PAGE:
Inside a Stagecoach
As a little girl, my dad and I used to have a picnic once a week. We sat inside an old stagecoach at our city park, enjoying the beautiful day while we would munch on peanut butter and jelly sandwiches washed down with kool-aid. He would always ask me about what I had done that morning, and I would tell him things such as all the updates on my latest Barbie saga, or how I had helped mom put up clothes from the laundry room. We would talk about how I would be starting school soon, and even about what I might want to be when I grew up. My answers would vary, but I was always ambitious with my replies that spanned the distance from a doctor to a singer, a lawyer to a soldier, a journalist to a princess. These times quickly passed to where I am today, a junior in high school. When faced with this same simple question, I do not feel so confident, and I do not feel so ambitious. If anything, I feel anxious about all the decisions I will have to imminently be making within the next two years. There are so many choices, so many questions. Where do I want to go to school? How will I be able to afford it? What can I see myself doing in ten years? Overwhelming is an understatement. But everyone has had to or will have to face this same challenge. Whether attending a prestigious university or pursuing a career out of high school, everyone must come to a crossroads where being a teenager and becoming an adult collide, where being sheltered and becoming completely independent finally meet.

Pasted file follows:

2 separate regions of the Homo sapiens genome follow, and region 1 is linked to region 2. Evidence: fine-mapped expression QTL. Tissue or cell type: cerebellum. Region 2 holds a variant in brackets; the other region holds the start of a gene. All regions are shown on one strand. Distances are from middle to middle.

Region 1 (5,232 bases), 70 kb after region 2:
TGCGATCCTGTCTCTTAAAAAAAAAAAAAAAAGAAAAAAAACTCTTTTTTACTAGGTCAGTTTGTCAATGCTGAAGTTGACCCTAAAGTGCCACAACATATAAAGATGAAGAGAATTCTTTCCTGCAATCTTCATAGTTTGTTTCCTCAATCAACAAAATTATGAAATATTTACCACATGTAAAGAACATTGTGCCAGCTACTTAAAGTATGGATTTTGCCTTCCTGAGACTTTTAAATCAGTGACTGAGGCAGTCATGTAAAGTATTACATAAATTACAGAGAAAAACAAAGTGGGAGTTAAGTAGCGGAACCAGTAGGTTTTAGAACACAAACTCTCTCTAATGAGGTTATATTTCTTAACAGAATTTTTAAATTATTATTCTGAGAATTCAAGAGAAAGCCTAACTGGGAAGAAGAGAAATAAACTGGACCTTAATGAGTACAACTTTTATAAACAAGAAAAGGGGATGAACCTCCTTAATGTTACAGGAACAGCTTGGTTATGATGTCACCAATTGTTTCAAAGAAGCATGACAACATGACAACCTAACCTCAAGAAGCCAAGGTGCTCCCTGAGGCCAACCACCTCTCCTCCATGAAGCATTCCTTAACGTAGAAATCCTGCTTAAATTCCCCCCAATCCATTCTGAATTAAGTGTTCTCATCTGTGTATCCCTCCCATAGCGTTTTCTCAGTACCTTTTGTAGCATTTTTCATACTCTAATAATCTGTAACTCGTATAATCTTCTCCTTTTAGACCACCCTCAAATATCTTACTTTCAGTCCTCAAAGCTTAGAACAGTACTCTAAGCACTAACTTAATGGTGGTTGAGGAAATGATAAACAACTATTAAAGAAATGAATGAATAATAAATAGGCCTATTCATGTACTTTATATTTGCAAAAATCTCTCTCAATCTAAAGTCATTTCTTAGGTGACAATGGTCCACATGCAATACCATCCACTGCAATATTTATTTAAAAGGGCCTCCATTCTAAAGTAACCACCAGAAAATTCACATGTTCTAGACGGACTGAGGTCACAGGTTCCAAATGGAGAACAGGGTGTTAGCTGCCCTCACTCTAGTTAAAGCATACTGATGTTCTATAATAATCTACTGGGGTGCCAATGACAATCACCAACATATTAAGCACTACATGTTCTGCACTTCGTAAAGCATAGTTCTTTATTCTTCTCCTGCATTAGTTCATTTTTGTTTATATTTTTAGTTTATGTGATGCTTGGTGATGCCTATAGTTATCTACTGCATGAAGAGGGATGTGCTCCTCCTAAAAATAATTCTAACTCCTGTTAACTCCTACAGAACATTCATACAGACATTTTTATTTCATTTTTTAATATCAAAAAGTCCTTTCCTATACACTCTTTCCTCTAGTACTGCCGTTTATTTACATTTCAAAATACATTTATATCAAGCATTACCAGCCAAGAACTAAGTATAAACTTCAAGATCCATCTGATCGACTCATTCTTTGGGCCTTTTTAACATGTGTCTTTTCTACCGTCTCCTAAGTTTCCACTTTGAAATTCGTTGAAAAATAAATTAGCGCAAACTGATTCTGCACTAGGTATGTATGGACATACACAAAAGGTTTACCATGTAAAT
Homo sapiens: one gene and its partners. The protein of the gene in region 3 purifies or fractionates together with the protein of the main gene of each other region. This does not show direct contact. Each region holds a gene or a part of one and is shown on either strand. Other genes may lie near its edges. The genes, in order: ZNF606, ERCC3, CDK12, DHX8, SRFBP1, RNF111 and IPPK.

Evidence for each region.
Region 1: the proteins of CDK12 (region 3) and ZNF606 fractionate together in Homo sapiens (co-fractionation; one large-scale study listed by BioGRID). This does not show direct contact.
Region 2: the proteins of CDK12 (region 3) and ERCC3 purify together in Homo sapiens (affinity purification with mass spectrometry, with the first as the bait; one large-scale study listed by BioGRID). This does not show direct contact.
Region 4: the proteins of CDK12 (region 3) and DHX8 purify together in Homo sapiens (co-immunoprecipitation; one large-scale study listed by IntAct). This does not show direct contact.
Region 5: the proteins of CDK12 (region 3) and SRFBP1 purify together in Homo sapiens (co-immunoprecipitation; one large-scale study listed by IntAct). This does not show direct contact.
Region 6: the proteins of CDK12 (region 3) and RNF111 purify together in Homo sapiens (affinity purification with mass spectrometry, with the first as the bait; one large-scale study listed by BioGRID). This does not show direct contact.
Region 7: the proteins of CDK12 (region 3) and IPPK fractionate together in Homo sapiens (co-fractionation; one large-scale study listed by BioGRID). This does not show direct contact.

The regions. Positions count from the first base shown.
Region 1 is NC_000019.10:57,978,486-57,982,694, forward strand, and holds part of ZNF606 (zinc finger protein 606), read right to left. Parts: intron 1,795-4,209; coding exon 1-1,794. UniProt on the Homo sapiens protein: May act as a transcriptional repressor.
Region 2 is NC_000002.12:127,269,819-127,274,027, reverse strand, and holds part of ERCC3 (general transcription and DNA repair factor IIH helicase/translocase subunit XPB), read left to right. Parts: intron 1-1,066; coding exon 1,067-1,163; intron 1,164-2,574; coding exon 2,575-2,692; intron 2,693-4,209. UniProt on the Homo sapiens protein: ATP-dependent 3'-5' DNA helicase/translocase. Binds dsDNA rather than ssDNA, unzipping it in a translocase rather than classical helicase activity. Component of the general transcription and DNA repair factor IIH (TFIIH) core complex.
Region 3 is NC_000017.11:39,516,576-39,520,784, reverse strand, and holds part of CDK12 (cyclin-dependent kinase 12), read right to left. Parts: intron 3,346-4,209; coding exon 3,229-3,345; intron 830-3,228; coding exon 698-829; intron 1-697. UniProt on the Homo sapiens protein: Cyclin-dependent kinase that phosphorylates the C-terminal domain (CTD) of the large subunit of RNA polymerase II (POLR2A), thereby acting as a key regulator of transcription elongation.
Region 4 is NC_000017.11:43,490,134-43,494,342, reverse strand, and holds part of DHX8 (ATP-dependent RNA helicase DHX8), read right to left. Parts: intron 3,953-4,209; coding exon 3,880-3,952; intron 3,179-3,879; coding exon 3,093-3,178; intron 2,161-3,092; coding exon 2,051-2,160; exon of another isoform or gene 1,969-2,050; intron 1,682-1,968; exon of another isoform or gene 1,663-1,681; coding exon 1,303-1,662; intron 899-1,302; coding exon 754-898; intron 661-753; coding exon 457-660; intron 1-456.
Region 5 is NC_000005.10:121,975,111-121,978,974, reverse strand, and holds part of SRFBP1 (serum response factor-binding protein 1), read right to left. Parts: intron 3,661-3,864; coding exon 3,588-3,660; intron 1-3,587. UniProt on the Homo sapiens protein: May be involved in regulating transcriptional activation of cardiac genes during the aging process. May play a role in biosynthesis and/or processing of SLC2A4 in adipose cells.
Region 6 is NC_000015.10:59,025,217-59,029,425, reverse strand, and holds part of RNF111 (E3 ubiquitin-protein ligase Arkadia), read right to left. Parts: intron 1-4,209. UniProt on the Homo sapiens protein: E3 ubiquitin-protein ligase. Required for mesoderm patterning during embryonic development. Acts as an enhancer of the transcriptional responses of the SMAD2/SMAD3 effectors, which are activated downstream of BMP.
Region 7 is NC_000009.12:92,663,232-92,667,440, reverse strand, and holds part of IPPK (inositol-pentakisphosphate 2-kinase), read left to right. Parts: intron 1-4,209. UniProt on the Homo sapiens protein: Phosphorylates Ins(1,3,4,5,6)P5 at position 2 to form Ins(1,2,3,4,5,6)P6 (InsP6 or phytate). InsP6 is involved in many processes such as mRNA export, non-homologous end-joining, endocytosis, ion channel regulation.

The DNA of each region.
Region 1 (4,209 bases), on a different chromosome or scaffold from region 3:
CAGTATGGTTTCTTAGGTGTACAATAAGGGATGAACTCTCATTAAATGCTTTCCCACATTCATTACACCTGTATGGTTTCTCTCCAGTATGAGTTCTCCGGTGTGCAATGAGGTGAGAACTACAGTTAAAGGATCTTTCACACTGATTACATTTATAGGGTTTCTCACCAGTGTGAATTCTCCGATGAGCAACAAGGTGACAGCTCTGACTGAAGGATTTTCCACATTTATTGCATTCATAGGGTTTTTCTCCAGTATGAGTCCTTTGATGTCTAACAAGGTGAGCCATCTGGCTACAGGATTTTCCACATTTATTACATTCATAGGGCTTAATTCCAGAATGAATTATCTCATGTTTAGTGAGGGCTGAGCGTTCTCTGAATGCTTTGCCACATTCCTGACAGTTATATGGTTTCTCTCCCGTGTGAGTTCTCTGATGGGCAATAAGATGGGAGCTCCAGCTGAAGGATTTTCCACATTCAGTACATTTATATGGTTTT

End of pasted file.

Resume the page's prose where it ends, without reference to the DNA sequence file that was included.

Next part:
I must confess, this challenge has not been easily tackled for me. Nothing I do is ever good enough, whether in the classroom, on the sport’s field, or writing music, feeling proud of myself or accomplished is hard for me. Learning how to overcome this has been painful, but sometimes you must fall and hit rock bottom before you can soar high above what you ever expected. Happiness is a choice. Even when life turns a direction you do not want, how you handle the situation is all you can control and all that matters. I have figured out that I need to love the people around me, love myself, love life, and find excitement in all the small things. Taking the time to sit down and count my blessings will quickly put life into perspective, and like my dad taking the time to have lunch with me once a week inside an old carriage, investing into other people’s lives instead of constantly watching my own back will bring me through any trials to an outstanding victory.